Norfolk Island trip report 12-19.12.01

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Subject: Norfolk Island trip report 12-19.12.01
From: "Dion Hobcroft" <>
Date: Wed, 26 Dec 2001 16:55:41 +1100
Lise, Grace and I spent seven nights on Norfolk (12-19.12.01) staying at
Castaways. I was able to visit Phillip Island and join a half day fishing
trip but a week of strong south east winds made it difficult to get out to
sea and I was lucky to get out twice. Recorded 50 species of bird, 2
reptiles and 2  feral mammals (Black Rat and House Cat). Useful contacts
were Mike Simpson to visit Phillip Island and Advance Fishing for charter.
The Mount Pitt Road is closed to the public until September 2002. Lester
Semple who used to run Cyathea Lodge (advertised in Wingspan) sadly recently
died and the Lodge is no longer operational. Owen Evans and Margaret
Christian welcome contact with birders and records can be left on the card
index system in Nature World or with Margaret at Environment Australia Parks

Red Junglefowl: common, recorded daily
California Quail: moderately common, recorded daily
Feral Goose: 30 at Kingston daily
Mallard-Pacific Black Duck hybrids: 30 at Kingston daily, Chapel Swamp and
other widespread locations on the island including pools on the Northern
Isles. No real pure birds of either species seen.
White-necked Petrel: a pair in a burrow on Phillip Island 15.12.01. Single
17.12.01 12 km N of Cascade on fishing trip which allowed excellent
photographs to be obtained.
Black-winged Petrel: common, seen daily all over the island with much noisy
display flight behaviour often sweeping within a metre of observers from
various lookouts. Visiting burrows on Phillip Island.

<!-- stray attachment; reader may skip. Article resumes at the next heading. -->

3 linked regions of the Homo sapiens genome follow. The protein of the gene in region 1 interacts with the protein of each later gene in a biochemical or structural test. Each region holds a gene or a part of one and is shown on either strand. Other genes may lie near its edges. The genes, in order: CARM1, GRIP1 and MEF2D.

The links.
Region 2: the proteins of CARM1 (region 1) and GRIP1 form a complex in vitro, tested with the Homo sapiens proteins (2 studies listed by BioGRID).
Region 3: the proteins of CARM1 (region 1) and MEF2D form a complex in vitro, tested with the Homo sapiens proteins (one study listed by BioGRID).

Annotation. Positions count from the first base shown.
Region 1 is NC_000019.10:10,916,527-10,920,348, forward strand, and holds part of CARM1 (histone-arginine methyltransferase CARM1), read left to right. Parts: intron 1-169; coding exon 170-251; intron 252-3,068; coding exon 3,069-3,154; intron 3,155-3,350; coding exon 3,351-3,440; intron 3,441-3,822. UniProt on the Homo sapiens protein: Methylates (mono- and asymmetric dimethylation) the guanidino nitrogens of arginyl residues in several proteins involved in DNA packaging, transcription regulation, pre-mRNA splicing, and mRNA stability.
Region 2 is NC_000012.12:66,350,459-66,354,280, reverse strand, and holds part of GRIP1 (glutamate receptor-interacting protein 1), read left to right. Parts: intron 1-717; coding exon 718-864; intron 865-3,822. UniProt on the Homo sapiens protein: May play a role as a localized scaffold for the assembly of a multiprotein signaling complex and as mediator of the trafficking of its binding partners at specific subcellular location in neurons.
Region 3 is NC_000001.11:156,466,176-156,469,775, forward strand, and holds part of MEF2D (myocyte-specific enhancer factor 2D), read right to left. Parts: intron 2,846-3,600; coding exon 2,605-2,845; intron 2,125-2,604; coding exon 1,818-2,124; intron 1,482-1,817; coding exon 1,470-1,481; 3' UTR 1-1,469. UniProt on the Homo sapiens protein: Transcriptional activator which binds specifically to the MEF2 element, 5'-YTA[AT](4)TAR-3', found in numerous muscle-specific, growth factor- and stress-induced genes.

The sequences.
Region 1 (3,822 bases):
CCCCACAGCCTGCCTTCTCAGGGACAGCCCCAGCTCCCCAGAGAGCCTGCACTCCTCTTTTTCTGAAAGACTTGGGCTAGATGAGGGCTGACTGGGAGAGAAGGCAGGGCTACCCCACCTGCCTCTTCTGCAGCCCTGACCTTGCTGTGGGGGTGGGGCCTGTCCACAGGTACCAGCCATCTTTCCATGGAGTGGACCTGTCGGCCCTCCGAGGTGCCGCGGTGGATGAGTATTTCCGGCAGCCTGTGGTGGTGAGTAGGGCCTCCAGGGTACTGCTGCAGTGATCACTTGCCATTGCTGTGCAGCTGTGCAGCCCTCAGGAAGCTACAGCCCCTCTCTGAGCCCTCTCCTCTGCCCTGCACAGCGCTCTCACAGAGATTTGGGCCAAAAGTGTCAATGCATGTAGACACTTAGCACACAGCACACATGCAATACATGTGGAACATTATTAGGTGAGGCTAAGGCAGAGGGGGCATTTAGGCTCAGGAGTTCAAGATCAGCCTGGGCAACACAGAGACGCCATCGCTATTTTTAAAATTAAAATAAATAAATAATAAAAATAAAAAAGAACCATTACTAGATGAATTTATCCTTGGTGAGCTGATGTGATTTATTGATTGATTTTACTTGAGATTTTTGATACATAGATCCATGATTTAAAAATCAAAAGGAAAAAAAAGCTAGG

Wedge-tailed Shearwater: common offshore visiting nest colonies at night
including 100 Acre Reserve and Cook's Monument.
Red-tailed Tropicbird: common including a few pink birds. Nesting on Phillip
Island and many ledges sites on Norfolk cliffs.
Masked Booby: moderately common, seen daily with nesting in full swing on
all islets and islands.
Little Black Cormorant: single bird seen at The Chord, scoped from Cook's
Monument on 14 and 18.12.01. Vagrant.
Great Cormorant: single bird with same plumage seen daily at Kingston,
Cascade and Watermill Dam 14-18.12.01. Vagrant.
White-faced Heron: maximum of 10 including immature at Kingston. Single on
Philip Island. Seen daily.
Nankeen Kestrel: a pair seen most days around Kingston.
Purple Swamphen: 20 plus at Kingston Common with chicks seen.
Latham's Snipe: single bird seen nearly every visit to Kingston Common
13-18.12.01. Vagrant
Bar-tailed Godwit: pair at Kingston every day.
Whimbrel: maximum of 3 birds at Kingston Common.
Common Greenshank: single at Kingston Common everday.
Wandering Tattler: up to 3 at low tide Slaughter Bay and 2 scoped from
Cook's Monument on Northern Isles.
Ruddy Turnstone: up to 24 at Kingston Common at high tide, 6 at Phillip
Island and 2 at Northern Islets.
Pectoral Sandpiper: single bird present at Kingston Common 14-15.12.01.
Pacific Golden Plover: up to 72 birds present at Kingston Common and over 30
on Airfield. Recorded in other paddock sites in small numbers.
Sooty Tern: moderately common, nesting on Phillip Island.
Common Noddy: a few nesting pairs on Northern Islets and Phillip Island.